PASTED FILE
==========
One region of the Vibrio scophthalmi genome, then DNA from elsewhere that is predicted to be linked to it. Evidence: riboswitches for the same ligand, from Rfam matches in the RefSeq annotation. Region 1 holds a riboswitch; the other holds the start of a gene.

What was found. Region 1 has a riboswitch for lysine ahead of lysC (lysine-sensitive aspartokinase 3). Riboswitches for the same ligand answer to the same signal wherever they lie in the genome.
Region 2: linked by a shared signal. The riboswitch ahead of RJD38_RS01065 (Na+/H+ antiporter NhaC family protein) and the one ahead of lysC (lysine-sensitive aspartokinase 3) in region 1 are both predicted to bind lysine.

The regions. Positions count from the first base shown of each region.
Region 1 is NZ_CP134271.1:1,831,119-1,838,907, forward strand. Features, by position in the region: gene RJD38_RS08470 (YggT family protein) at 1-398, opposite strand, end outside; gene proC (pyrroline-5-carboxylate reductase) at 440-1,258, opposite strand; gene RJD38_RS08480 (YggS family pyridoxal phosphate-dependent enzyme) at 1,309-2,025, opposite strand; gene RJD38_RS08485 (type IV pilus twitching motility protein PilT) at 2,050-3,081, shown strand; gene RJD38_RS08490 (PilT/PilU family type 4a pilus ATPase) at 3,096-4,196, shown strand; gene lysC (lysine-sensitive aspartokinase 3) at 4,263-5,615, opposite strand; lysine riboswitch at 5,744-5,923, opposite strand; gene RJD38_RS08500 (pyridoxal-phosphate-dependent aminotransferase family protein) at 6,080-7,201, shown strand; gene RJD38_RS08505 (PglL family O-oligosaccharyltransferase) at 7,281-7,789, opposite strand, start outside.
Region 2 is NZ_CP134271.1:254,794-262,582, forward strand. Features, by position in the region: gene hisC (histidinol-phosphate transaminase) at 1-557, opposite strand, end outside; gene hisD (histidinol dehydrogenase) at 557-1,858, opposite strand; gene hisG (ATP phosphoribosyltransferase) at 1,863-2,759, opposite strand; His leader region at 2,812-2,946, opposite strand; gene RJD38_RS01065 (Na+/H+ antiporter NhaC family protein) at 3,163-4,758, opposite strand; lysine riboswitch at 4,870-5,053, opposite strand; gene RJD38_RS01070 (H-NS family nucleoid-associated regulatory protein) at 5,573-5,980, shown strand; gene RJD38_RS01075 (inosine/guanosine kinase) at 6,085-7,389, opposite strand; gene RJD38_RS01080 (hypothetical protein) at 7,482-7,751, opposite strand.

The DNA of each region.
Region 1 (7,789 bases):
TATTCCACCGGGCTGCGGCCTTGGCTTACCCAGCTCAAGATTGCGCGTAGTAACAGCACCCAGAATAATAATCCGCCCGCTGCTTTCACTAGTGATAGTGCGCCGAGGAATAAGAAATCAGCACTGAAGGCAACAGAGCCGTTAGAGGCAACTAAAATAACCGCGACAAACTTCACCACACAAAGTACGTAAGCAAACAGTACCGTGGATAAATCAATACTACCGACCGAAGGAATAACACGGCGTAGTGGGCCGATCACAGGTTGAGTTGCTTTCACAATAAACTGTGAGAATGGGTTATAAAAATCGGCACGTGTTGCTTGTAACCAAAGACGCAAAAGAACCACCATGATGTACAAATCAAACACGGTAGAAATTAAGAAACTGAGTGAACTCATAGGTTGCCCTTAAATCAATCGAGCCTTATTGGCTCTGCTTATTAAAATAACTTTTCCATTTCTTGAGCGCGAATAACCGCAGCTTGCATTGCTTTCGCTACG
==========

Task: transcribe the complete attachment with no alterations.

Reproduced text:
One region of the Vibrio scophthalmi genome, then DNA from elsewhere that is predicted to be linked to it. Evidence: riboswitches for the same ligand, from Rfam matches in the RefSeq annotation. Region 1 holds a riboswitch; the other holds the start of a gene.

What was found. Region 1 has a riboswitch for lysine ahead of lysC (lysine-sensitive aspartokinase 3). Riboswitches for the same ligand answer to the same signal wherever they lie in the genome.
Region 2: linked by a shared signal. The riboswitch ahead of RJD38_RS01065 (Na+/H+ antiporter NhaC family protein) and the one ahead of lysC (lysine-sensitive aspartokinase 3) in region 1 are both predicted to bind lysine.

The regions. Positions count from the first base shown of each region.
Region 1 is NZ_CP134271.1:1,831,119-1,838,907, forward strand. Features, by position in the region: gene RJD38_RS08470 (YggT family protein) at 1-398, opposite strand, end outside; gene proC (pyrroline-5-carboxylate reductase) at 440-1,258, opposite strand; gene RJD38_RS08480 (YggS family pyridoxal phosphate-dependent enzyme) at 1,309-2,025, opposite strand; gene RJD38_RS08485 (type IV pilus twitching motility protein PilT) at 2,050-3,081, shown strand; gene RJD38_RS08490 (PilT/PilU family type 4a pilus ATPase) at 3,096-4,196, shown strand; gene lysC (lysine-sensitive aspartokinase 3) at 4,263-5,615, opposite strand; lysine riboswitch at 5,744-5,923, opposite strand; gene RJD38_RS08500 (pyridoxal-phosphate-dependent aminotransferase family protein) at 6,080-7,201, shown strand; gene RJD38_RS08505 (PglL family O-oligosaccharyltransferase) at 7,281-7,789, opposite strand, start outside.
Region 2 is NZ_CP134271.1:254,794-262,582, forward strand. Features, by position in the region: gene hisC (histidinol-phosphate transaminase) at 1-557, opposite strand, end outside; gene hisD (histidinol dehydrogenase) at 557-1,858, opposite strand; gene hisG (ATP phosphoribosyltransferase) at 1,863-2,759, opposite strand; His leader region at 2,812-2,946, opposite strand; gene RJD38_RS01065 (Na+/H+ antiporter NhaC family protein) at 3,163-4,758, opposite strand; lysine riboswitch at 4,870-5,053, opposite strand; gene RJD38_RS01070 (H-NS family nucleoid-associated regulatory protein) at 5,573-5,980, shown strand; gene RJD38_RS01075 (inosine/guanosine kinase) at 6,085-7,389, opposite strand; gene RJD38_RS01080 (hypothetical protein) at 7,482-7,751, opposite strand.

The DNA of each region.
Region 1 (7,789 bases):
TATTCCACCGGGCTGCGGCCTTGGCTTACCCAGCTCAAGATTGCGCGTAGTAACAGCACCCAGAATAATAATCCGCCCGCTGCTTTCACTAGTGATAGTGCGCCGAGGAATAAGAAATCAGCACTGAAGGCAACAGAGCCGTTAGAGGCAACTAAAATAACCGCGACAAACTTCACCACACAAAGTACGTAAGCAAACAGTACCGTGGATAAATCAATACTACCGACCGAAGGAATAACACGGCGTAGTGGGCCGATCACAGGTTGAGTTGCTTTCACAATAAACTGTGAGAATGGGTTATAAAAATCGGCACGTGTTGCTTGTAACCAAAGACGCAAAAGAACCACCATGATGTACAAATCAAACACGGTAGAAATTAAGAAACTGAGTGAACTCATAGGTTGCCCTTAAATCAATCGAGCCTTATTGGCTCTGCTTATTAAAATAACTTTTCCATTTCTTGAGCGCGAATAACCGCAGCTTGCATTGCTTTCGCTACG